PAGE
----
Chapter 8Project Quality Management. This chapter caused a great deal of discussion in 1996should it be focused on the quality of the product of the project or on the quality of the project management processes? We decided that it should be the latter for the same reason that we didn't include other product-oriented processes like requirements elicitation and value engineering. But I don't think we did a good job of communicating that decision, and most readers still read chapter 8 as addressing product quality.
Why revisit this history? In the introduction to section 8.1, the 2000 version replaces a discussion of project management quality with a discussion of product quality. Thus the intended emphasis is blurred further.
The addition of cost of quality as a tool for quality planning is an appropriate correction of an error of omission from 1996.
A perhaps overly simplistic process flowchart (figure 8-3) has been replaced with a more complex chart. Despite considerable experience with process flowcharting, I found this new chart somewhat difficult to follow due to a lack of context and some inconsistencies in the conventions used.
Figure 8-4 was also revised somewhat, most notably through the addition of an explanation of how the three main lines are determined. The explanation has two errors:
In addition, figures 8-3 and 8-4 were taken from Quality Management for Programs and Projects by Lewis R. Ireland. In 1996, we regrettably failed to acknowledge the source and the 2000 version has repeated this slight.
Chapter 9Project Human Resource Management. This chapter remains virtually unchanged. A bullet about competencies and proficiencies has been added to the discussion of the staffing pool description in section 188.8.131.52. The 1996 version buried this idea under previous experience, so I like this change. In fact, I might even have made the new item the first bullet, not the last. But there is a serious error in the added textthe resource pool description should identify which competencies are available, not which are required.
In section 184.108.40.206, the description of the project team directory was expanded to include "other stakeholders." This could cause some confusion:
Chapter 10Project Communications Management. The list of outputs from Information Distribution has been expanded to include project reports and project presentations. Giving these two categories of project documents added emphasis seems appropriate, but it also raises an interesting question: are reports and presentations part of the project's records or not? The potential confusion is compounded by the fact these both items are included as tools in section 10.4 even though project records is not.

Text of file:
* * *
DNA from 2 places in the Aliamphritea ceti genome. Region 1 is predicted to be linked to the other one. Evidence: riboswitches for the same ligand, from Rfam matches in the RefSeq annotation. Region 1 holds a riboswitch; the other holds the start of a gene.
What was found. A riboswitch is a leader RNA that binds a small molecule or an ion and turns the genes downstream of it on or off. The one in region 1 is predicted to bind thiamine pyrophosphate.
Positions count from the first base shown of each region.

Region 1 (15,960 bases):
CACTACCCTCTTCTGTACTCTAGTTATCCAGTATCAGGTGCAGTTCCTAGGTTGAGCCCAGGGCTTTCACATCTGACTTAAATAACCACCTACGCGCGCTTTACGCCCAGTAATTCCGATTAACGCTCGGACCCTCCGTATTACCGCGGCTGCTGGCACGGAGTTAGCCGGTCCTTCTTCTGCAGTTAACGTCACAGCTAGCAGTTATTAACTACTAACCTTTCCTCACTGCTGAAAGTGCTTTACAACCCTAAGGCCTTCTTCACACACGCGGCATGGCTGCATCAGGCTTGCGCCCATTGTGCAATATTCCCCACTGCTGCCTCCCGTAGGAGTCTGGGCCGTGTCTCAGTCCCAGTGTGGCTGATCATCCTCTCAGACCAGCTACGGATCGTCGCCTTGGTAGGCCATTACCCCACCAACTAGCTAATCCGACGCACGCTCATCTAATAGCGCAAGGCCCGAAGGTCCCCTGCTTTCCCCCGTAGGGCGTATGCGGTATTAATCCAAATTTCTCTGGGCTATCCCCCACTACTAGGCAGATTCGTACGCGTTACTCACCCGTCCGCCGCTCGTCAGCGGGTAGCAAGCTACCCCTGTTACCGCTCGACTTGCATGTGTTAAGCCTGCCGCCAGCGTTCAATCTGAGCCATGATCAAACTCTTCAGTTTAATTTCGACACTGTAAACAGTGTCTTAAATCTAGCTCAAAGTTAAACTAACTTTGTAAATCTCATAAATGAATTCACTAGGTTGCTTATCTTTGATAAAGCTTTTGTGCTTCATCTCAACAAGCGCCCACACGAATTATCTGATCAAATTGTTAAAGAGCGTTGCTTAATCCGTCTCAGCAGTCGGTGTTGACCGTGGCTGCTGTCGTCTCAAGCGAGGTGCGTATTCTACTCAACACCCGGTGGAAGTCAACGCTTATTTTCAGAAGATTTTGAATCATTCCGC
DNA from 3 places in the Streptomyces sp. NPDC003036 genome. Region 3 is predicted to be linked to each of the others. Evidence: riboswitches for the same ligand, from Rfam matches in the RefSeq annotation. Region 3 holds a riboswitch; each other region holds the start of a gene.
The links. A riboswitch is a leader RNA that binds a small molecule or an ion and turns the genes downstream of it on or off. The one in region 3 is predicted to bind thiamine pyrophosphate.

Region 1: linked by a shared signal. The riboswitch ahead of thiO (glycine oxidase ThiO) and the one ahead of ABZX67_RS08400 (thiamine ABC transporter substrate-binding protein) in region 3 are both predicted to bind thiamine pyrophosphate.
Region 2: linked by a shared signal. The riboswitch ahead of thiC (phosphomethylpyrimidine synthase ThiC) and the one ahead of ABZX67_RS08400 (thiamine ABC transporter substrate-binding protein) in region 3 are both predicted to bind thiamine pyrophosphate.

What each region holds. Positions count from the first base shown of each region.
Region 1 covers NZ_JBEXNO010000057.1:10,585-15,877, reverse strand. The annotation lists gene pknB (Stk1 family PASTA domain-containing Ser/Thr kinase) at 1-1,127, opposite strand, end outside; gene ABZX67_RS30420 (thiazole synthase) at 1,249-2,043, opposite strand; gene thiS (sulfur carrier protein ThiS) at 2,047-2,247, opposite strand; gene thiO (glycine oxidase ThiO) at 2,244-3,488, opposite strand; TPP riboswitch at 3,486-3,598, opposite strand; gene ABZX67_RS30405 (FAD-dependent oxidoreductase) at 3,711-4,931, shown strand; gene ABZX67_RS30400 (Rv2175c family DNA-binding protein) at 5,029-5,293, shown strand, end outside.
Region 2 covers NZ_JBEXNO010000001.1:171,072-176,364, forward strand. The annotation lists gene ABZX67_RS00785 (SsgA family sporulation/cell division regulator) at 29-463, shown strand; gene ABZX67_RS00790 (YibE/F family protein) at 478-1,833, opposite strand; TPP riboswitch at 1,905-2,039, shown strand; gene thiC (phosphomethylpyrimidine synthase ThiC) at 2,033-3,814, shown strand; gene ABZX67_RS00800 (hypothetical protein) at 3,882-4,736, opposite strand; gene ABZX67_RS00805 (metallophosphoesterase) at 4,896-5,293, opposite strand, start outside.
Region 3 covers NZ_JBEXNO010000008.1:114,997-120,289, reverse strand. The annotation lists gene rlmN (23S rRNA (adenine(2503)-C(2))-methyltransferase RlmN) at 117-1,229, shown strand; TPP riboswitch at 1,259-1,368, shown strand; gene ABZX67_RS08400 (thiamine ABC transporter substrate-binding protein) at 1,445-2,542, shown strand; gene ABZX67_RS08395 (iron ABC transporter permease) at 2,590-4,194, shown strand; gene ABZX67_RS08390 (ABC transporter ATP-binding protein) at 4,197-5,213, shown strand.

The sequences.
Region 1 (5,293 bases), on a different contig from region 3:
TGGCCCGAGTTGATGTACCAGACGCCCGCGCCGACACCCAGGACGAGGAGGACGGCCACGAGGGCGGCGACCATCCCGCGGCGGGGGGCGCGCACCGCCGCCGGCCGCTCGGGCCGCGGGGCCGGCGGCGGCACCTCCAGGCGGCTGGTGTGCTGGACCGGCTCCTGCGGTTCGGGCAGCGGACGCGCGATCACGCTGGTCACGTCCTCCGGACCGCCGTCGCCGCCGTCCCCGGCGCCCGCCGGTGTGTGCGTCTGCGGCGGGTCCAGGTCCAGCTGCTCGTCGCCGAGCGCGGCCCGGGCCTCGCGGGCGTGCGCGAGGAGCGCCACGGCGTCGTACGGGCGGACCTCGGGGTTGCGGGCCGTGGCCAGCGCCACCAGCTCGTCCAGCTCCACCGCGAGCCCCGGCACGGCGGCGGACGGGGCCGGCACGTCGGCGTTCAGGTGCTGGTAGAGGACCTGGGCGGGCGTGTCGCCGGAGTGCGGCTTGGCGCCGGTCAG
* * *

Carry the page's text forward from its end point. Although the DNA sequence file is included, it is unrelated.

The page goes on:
Under Administrative Closure, formal acceptance has been replaced by project closure. The purpose of both items appears similar, but the 2000 version expects confirmation (closure) from the customer while the 1996 version expected it from the client or sponsor. Neither version provides guidance on what form the approval should take, or on how to determine who specifically should provide the approval.
Chapter 10Project Procurement Management. This is yet another chapter that emerged from the update virtually unscathed.
In the 1996 version, the last sentence of the introduction to section 12.1 noted that the buyer may also be concerned with possible subcontracts during the performance of Procurement Planning. In the 2000 version, the references to subcontracts were replaced by references to the prime contract. To me, the sentence no longer makes sense as written.
In section 220.127.116.11, the 2000 version says that make-or-buy analysis is part of the initial scope definition. While that is often true, I don't believe that it is always true as this change would suggest. Section 18.104.22.168 has added a discussion of Time and Materials contracts, which seems appropriate. The discussion of Unit Price contracts in this same section has been dropped, presumably because such contracts are seldom used these days in most application areas.
Most of the changes that were made are clearly improvements. After allowing for the errors and inconsistencies noted above, the 2000 version is a slight overall improvement from the 1996 version. But the 2000 update failed to address some of the biggest weaknesses of the 1996 version:
Perhaps these issues will be addressed in the 2004 version.